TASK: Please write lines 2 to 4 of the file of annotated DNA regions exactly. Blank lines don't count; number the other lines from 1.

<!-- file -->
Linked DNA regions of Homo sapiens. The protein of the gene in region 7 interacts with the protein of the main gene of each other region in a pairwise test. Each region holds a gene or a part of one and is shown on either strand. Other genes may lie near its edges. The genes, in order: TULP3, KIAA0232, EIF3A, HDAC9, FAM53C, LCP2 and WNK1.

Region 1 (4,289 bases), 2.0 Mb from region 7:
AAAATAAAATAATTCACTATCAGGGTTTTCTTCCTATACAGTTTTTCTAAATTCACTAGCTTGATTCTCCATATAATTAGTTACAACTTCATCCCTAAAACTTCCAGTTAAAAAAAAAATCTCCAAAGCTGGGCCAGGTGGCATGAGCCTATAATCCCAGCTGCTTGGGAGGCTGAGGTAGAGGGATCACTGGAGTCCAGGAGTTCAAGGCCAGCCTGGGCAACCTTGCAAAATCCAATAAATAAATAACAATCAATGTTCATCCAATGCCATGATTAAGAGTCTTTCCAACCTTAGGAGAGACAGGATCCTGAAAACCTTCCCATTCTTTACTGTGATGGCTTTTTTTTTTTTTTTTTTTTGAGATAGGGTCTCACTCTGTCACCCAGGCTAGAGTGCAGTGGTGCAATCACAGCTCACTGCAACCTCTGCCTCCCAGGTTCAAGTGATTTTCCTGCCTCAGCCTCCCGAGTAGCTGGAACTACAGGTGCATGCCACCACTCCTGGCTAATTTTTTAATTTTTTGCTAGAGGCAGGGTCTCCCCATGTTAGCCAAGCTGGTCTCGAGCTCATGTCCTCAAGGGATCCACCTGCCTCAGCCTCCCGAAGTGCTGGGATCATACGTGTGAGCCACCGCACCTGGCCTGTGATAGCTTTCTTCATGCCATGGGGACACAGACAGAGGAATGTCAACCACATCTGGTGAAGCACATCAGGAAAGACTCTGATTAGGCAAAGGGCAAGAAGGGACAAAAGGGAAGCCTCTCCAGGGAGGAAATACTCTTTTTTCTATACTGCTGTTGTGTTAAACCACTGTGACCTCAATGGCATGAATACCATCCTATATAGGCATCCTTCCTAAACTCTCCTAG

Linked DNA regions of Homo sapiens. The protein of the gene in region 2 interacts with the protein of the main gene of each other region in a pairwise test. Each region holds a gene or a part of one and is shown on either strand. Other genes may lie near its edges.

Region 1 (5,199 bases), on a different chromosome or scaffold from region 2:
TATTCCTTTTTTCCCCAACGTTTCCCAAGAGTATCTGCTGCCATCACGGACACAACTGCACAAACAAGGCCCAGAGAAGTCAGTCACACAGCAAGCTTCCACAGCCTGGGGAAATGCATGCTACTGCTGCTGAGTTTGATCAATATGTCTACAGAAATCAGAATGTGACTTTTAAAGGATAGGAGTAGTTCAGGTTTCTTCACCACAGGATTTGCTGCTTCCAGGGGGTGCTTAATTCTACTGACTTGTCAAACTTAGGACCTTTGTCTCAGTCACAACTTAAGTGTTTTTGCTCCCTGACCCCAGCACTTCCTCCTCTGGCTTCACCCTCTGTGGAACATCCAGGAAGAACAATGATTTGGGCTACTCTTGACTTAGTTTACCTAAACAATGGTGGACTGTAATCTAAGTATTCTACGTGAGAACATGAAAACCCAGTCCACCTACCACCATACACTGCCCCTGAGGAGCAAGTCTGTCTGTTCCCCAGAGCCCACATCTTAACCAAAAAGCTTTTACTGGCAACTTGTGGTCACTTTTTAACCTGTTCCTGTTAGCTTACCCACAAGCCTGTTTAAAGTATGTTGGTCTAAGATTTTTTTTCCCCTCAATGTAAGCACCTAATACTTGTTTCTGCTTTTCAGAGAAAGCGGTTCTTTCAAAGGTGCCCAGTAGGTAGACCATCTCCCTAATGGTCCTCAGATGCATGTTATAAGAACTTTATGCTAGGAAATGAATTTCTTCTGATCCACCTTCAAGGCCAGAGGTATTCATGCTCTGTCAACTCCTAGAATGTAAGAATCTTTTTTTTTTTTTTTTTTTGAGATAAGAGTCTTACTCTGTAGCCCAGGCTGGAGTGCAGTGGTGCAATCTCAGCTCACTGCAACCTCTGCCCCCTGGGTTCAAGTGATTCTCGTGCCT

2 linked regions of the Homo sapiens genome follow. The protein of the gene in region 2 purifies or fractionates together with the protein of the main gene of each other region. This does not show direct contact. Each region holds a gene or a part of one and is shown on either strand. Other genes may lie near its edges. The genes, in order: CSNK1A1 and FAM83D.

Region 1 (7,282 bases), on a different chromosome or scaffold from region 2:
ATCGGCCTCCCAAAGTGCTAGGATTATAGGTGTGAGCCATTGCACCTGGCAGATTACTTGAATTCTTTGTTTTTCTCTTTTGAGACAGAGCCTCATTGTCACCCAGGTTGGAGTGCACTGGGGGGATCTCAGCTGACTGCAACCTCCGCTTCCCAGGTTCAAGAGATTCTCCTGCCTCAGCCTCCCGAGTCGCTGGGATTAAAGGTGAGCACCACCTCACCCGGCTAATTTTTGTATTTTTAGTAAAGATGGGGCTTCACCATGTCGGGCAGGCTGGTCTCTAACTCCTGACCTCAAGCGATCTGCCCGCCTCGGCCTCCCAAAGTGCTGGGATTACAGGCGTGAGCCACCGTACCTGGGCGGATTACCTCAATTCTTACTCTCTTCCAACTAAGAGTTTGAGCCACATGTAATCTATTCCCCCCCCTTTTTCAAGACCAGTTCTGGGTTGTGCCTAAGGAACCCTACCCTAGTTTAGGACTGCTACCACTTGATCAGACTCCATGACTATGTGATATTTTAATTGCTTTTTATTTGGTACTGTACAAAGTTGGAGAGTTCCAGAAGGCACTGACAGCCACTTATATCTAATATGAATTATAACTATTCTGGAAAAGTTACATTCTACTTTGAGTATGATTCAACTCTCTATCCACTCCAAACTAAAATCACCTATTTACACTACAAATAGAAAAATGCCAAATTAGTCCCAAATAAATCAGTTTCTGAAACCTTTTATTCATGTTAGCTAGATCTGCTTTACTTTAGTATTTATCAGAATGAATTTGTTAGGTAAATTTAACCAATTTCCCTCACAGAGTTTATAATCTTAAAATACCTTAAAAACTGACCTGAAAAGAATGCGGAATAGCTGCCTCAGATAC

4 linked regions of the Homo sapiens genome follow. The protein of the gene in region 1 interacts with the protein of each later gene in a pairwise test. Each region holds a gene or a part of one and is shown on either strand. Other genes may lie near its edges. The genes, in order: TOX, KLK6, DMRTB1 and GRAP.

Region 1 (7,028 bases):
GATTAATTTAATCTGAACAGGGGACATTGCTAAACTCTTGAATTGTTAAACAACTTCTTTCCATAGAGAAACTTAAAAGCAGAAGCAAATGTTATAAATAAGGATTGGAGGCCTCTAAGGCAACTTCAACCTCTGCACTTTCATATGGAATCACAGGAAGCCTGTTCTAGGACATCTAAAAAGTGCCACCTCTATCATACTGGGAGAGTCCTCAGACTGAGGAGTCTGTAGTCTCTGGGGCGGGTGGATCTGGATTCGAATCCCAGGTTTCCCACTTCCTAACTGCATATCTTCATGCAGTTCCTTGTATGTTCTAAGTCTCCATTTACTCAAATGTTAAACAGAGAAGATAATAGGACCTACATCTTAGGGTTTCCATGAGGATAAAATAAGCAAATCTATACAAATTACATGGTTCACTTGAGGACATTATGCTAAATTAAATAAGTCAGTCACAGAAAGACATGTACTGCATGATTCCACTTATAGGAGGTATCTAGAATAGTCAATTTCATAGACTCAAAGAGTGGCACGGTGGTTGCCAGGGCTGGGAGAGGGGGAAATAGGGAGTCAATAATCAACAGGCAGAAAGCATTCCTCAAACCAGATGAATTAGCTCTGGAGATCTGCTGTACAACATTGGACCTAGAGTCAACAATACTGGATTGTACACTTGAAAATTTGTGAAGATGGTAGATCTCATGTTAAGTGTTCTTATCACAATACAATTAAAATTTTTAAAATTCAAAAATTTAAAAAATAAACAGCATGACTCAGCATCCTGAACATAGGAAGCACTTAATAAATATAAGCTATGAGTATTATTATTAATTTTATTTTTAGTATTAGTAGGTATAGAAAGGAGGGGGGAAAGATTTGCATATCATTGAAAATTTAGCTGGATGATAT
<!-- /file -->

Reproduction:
Region 1 (4,289 bases), 2.0 Mb from region 7:
AAAATAAAATAATTCACTATCAGGGTTTTCTTCCTATACAGTTTTTCTAAATTCACTAGCTTGATTCTCCATATAATTAGTTACAACTTCATCCCTAAAACTTCCAGTTAAAAAAAAAATCTCCAAAGCTGGGCCAGGTGGCATGAGCCTATAATCCCAGCTGCTTGGGAGGCTGAGGTAGAGGGATCACTGGAGTCCAGGAGTTCAAGGCCAGCCTGGGCAACCTTGCAAAATCCAATAAATAAATAACAATCAATGTTCATCCAATGCCATGATTAAGAGTCTTTCCAACCTTAGGAGAGACAGGATCCTGAAAACCTTCCCATTCTTTACTGTGATGGCTTTTTTTTTTTTTTTTTTTTGAGATAGGGTCTCACTCTGTCACCCAGGCTAGAGTGCAGTGGTGCAATCACAGCTCACTGCAACCTCTGCCTCCCAGGTTCAAGTGATTTTCCTGCCTCAGCCTCCCGAGTAGCTGGAACTACAGGTGCATGCCACCACTCCTGGCTAATTTTTTAATTTTTTGCTAGAGGCAGGGTCTCCCCATGTTAGCCAAGCTGGTCTCGAGCTCATGTCCTCAAGGGATCCACCTGCCTCAGCCTCCCGAAGTGCTGGGATCATACGTGTGAGCCACCGCACCTGGCCTGTGATAGCTTTCTTCATGCCATGGGGACACAGACAGAGGAATGTCAACCACATCTGGTGAAGCACATCAGGAAAGACTCTGATTAGGCAAAGGGCAAGAAGGGACAAAAGGGAAGCCTCTCCAGGGAGGAAATACTCTTTTTTCTATACTGCTGTTGTGTTAAACCACTGTGACCTCAATGGCATGAATACCATCCTATATAGGCATCCTTCCTAAACTCTCCTAG

Linked DNA regions of Homo sapiens. The protein of the gene in region 2 interacts with the protein of the main gene of each other region in a pairwise test. Each region holds a gene or a part of one and is shown on either strand. Other genes may lie near its edges.